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CMAJ Open. 2017 Apr 25;5(2):E315-E321. doi: 10.9778/cmajo.20160139.

The Cardiovascular Health in Ambulatory Care Research Team performance indicators for the primary prevention of cardiovascular disease: a modified Delphi panel study.

Author information

1
Affiliations: Institute for Clinical Evaluative Sciences (J. Tu, Maclagan, Ko, Atzema, Booth, K. Tu, Lee, Hall, Bhatia, Gershon, Chu); Schulich Heart Centre (J. Tu, Ko), Division of Emergency Medicine (Atzema), and Division of Nephrology (Tobe), Sunnybrook Health Sciences Centre; University of Toronto (J. Tu, Ko, Atzema, Booth, K. Tu, Lee, Bierman, Hall, Bhatia, Gershon, Tobe, Liu, Chu); St. Michael's Hospital (Booth), Toronto, Ont.; Bruyère Research Institute (Johnston); University of Ottawa (Johnston), Ottawa, Ont.; University Health Network (K. Tu, Lee, Bhatia), Toronto, Ont.; Center for Evidence and Practice Improvement (Bierman), Agency for Healthcare Research and Quality, Rockville, MD; Women's College Hospital Institute for Health Systems Solutions and Virtual Care (Bhatia), Toronto, Ont.; Northern Ontario School of Medicine (Tobe), Sudbury, Ont.; University of Ottawa Heart Institute (Liu); Statistics Canada (Sanmartin), Ottawa, Ont.

Abstract

BACKGROUND:

High-quality ambulatory care can reduce cardiovascular disease risk, but important gaps exist in the provision of cardiovascular preventive care. We sought to develop a set of key performance indicators that can be used to measure and improve cardiovascular care in the primary care setting.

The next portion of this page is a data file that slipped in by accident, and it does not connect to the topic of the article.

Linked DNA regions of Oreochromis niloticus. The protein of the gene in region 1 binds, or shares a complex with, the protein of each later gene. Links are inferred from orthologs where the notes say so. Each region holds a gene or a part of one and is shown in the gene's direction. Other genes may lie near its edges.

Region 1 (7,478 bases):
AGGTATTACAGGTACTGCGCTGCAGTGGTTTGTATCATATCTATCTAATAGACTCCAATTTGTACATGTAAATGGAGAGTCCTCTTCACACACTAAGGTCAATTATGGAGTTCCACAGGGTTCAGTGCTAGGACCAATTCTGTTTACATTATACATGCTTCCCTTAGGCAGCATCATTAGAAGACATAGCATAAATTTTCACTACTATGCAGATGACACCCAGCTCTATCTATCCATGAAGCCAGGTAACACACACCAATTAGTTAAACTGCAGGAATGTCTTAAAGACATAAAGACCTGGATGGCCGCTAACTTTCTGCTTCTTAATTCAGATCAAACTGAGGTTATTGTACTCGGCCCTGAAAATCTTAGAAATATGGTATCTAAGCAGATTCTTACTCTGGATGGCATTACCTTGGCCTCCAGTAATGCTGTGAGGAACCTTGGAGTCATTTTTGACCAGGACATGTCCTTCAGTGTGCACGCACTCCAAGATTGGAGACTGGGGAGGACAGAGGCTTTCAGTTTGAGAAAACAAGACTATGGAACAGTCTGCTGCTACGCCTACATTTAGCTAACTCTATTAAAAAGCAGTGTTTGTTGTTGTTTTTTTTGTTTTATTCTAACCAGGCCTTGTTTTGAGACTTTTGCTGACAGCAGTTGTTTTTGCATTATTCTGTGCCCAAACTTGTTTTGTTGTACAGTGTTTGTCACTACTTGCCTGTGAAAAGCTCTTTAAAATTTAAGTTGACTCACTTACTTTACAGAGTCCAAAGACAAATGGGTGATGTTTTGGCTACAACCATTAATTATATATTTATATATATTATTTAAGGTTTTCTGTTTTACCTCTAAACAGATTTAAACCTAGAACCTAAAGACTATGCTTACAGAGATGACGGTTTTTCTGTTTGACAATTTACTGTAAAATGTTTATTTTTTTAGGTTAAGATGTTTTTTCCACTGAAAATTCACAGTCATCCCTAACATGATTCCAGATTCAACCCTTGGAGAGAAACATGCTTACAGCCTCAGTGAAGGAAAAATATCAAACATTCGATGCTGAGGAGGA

METHODS:

As part of the Cardiovascular Health in Ambulatory Care Research Team initiative, we established a 14-member multidisciplinary expert panel to develop a set of indicators for measuring primary prevention performance in ambulatory cardiovascular care. We used a 2-stage modified Delphi panel process to rate potential indicators, which were identified from the literature and national cardiovascular organizations. The top-rated indicators were pilot tested to determine their measurement feasibility with the use of data routinely collected in the Canadian health care system.

RESULTS:

A set of 28 indicators of primary prevention performance were identified, which were grouped into 5 domains: risk factor prevalence, screening, management, intermediate outcomes and long-term outcomes. The indicators reflect the major cardiovascular risk factors including smoking, obesity, hypertension, diabetes, dyslipidemia and atrial fibrillation. All indicators were determined to be amenable to measurement with the use of population-based administrative (physician claims, hospital admission, laboratory, medication), survey or electronic medical record databases.

INTERPRETATION:

The Cardiovascular Health in Ambulatory Care Research Team indicators of primary prevention performance provide a framework for the measurement of cardiovascular primary prevention efforts in Canada. The indicators may be used by clinicians, researchers and policy-makers interested in measuring and improving the prevention of cardiovascular disease in ambulatory care settings.

PMID:
28446446
DOI:
10.9778/cmajo.20160139
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Conflict of interest statement

Competing interests: None declared.

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